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Factors associated with influenza vaccine uptake during a universal vaccination programme of preschool children in England and Wales: a cohort study
  1. Pia Hardelid1,2,
  2. Greta Rait3,
  3. Ruth Gilbert1,
  4. Irene Petersen2,4
  1. 1Population, Policy and Practice Programme, UCL Institute of Child Health, London, UK
  2. 2Research Department of Primary Care and Population Health, University College London, London, UK
  3. 3PRIMENT Clinical Trials Unit, Research Department of Primary Care and Population Health, University College London, London, UK
  4. 4Department of Clinical Epidemiology, Aarhus University, Aarhus, Denmark
  1. Correspondence to Dr Pia Hardelid, Population, Policy and Practice Programme, UCL Institute of Child Health, 30 Guilford Street, London WC1N 1EH, UK; p.hardelid{at}ucl.ac.uk

Abstract

Introduction Influenza vaccination through primary care has been recommended for all preschool children in the UK since 2013 as part of a universal immunisation programme. Vaccination is required annually and effectiveness varies by season. Factors associated with influenza vaccine receipt and those for other childhood vaccines may therefore differ.

Methods We used The Health Improvement Network, a large primary care database, to create a cohort of children in England and Wales aged 2–4 years eligible for vaccination in the 2014/2015 season. Mixed-effects Poisson regression models were used to determine sociodemographic and clinical factors associated with influenza vaccine receipt, allowing for practice-level variation.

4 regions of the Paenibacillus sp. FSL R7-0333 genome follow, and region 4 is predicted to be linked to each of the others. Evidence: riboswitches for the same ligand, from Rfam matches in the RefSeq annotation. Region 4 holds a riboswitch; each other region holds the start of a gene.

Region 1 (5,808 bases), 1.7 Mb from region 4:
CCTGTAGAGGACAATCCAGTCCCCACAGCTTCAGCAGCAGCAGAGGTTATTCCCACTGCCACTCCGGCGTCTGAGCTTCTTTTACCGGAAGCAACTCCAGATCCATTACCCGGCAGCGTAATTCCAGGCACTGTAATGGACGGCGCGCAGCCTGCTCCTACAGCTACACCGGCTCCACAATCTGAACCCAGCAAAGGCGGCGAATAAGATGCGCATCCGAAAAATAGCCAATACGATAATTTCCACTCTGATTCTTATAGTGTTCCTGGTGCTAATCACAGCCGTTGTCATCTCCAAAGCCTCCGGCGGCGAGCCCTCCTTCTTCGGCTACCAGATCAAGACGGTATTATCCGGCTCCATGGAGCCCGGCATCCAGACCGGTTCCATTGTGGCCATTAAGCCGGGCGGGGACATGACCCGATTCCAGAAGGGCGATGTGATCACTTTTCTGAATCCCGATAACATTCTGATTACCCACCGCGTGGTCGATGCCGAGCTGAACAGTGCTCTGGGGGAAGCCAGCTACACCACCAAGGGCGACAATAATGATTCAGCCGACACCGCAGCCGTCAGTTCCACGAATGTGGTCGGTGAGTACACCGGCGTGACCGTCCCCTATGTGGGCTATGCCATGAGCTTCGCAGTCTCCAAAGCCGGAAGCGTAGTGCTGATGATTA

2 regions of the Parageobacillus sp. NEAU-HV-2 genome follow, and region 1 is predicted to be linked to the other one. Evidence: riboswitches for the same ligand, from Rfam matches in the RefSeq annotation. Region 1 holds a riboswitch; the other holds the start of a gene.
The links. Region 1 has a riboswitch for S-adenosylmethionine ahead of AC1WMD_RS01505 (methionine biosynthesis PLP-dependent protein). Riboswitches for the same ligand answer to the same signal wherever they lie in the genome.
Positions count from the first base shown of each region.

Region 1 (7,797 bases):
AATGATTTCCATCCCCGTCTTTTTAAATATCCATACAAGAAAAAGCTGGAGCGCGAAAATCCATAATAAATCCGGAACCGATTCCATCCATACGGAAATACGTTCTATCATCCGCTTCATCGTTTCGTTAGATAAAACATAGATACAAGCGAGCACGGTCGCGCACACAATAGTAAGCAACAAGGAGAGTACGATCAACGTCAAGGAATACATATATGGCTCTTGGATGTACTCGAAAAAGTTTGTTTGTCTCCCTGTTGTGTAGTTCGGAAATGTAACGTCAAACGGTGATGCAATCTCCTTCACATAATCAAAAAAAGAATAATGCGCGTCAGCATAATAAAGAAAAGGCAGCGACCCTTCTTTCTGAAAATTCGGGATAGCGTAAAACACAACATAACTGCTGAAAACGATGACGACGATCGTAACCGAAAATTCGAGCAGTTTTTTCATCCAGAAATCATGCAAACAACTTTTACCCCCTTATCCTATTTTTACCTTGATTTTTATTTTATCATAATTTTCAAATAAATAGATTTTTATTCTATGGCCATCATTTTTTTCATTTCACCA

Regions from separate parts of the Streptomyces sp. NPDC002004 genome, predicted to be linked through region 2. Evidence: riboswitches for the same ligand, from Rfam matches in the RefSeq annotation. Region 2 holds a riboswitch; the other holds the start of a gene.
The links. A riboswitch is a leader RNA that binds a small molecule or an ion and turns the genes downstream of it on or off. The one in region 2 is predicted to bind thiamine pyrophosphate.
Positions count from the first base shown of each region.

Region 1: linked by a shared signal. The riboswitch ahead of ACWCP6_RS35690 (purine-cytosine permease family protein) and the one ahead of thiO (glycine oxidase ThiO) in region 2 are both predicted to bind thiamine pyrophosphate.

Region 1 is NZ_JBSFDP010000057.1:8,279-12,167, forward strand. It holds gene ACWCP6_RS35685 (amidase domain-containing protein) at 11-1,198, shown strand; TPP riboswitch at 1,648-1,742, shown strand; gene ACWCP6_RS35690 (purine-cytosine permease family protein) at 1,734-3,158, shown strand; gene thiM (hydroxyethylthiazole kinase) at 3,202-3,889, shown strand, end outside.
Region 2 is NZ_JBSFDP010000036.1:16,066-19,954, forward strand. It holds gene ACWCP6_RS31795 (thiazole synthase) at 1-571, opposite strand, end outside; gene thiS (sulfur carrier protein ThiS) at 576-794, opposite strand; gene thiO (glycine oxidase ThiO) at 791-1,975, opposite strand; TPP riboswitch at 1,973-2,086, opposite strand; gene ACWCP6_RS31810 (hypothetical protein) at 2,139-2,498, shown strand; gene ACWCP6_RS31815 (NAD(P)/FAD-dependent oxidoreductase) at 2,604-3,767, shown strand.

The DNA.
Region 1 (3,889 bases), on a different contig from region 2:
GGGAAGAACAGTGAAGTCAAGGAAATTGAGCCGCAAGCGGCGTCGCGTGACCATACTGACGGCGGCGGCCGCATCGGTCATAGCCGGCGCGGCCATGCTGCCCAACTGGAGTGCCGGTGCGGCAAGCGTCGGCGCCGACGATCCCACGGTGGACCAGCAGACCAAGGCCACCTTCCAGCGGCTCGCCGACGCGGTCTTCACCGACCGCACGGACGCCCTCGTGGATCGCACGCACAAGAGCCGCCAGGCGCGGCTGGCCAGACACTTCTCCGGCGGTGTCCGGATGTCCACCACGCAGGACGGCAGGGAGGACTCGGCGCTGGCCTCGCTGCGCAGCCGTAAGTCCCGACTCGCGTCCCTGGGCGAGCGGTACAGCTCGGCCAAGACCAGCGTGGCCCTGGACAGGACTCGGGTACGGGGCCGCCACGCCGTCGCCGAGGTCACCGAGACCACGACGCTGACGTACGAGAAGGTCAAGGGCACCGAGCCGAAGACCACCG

Results Overall, 38.7% (95% CI 38.3% to 39.1%) of 57 545 children were vaccinated against influenza. Children in the poorest deprivation quintile were 19% less likely to receive influenza vaccine than those in the wealthiest quintile (adjusted risk ratio (ARR) 0.81, 95% CI 0.77 to 0.86). Children who received a timely first dose of measles-mumps-rubella vaccine were twice as likely to receive influenza vaccine (ARR 2.00 95% CI 1.87 to 2.13). Being 4 years old, not in a clinical risk group, or living with 2 or more other children were also significantly associated with a lower probability of vaccination.

Discussion Children living in areas of higher deprivation and in larger families are less likely to receive influenza vaccine. Further research is required into whether interventions, such as offering vaccinations in other settings, could increase uptake in children, particularly in deprived areas.

  • VACCINATION
  • INFLUENZA
  • CHILD HEALTH

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